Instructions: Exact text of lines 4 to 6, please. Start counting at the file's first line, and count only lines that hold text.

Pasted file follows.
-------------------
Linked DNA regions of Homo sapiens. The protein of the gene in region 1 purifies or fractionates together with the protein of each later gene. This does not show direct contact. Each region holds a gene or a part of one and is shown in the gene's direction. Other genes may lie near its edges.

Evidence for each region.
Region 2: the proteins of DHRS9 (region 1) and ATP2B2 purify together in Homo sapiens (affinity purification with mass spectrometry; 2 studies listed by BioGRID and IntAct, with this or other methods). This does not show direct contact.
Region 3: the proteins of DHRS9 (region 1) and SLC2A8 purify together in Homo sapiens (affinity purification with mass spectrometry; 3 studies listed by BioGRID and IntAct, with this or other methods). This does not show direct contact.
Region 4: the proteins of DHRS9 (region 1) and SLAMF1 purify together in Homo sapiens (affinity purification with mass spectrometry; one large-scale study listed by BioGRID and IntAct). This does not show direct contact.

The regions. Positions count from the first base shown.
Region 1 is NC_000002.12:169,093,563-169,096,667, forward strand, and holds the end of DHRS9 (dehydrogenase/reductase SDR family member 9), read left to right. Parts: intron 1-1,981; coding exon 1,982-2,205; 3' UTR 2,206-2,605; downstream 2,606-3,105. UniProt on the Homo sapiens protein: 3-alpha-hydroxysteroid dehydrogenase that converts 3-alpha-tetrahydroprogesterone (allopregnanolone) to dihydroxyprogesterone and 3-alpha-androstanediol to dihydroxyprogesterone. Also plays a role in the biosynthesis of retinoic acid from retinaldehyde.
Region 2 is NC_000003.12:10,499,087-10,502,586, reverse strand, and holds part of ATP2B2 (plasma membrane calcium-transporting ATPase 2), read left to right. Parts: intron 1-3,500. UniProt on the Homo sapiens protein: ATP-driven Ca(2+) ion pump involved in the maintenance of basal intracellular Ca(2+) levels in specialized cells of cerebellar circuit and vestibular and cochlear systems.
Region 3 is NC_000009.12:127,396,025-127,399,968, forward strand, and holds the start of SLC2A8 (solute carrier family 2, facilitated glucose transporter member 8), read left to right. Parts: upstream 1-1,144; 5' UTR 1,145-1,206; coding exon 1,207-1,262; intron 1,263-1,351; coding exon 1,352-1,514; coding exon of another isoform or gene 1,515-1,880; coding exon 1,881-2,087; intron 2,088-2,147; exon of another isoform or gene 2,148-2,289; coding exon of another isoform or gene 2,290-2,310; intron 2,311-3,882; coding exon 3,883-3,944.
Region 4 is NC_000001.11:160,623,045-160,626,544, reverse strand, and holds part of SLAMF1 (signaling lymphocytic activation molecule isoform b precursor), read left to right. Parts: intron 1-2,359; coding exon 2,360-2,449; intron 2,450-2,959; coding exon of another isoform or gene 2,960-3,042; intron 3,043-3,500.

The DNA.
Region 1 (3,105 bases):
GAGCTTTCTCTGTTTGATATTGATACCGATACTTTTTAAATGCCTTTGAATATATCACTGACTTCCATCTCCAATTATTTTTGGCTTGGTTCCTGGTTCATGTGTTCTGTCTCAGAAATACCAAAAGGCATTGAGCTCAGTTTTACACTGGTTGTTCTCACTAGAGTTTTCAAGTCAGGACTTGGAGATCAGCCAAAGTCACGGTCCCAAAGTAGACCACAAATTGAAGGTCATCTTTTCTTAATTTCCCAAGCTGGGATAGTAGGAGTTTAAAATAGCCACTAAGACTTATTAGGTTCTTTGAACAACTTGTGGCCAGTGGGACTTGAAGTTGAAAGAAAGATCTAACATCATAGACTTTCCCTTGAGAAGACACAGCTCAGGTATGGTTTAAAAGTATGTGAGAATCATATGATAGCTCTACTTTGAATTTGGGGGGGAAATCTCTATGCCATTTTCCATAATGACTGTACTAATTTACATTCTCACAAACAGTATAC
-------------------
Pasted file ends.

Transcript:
Region 3: the proteins of DHRS9 (region 1) and SLC2A8 purify together in Homo sapiens (affinity purification with mass spectrometry; 3 studies listed by BioGRID and IntAct, with this or other methods). This does not show direct contact.
Region 4: the proteins of DHRS9 (region 1) and SLAMF1 purify together in Homo sapiens (affinity purification with mass spectrometry; one large-scale study listed by BioGRID and IntAct). This does not show direct contact.

The regions. Positions count from the first base shown.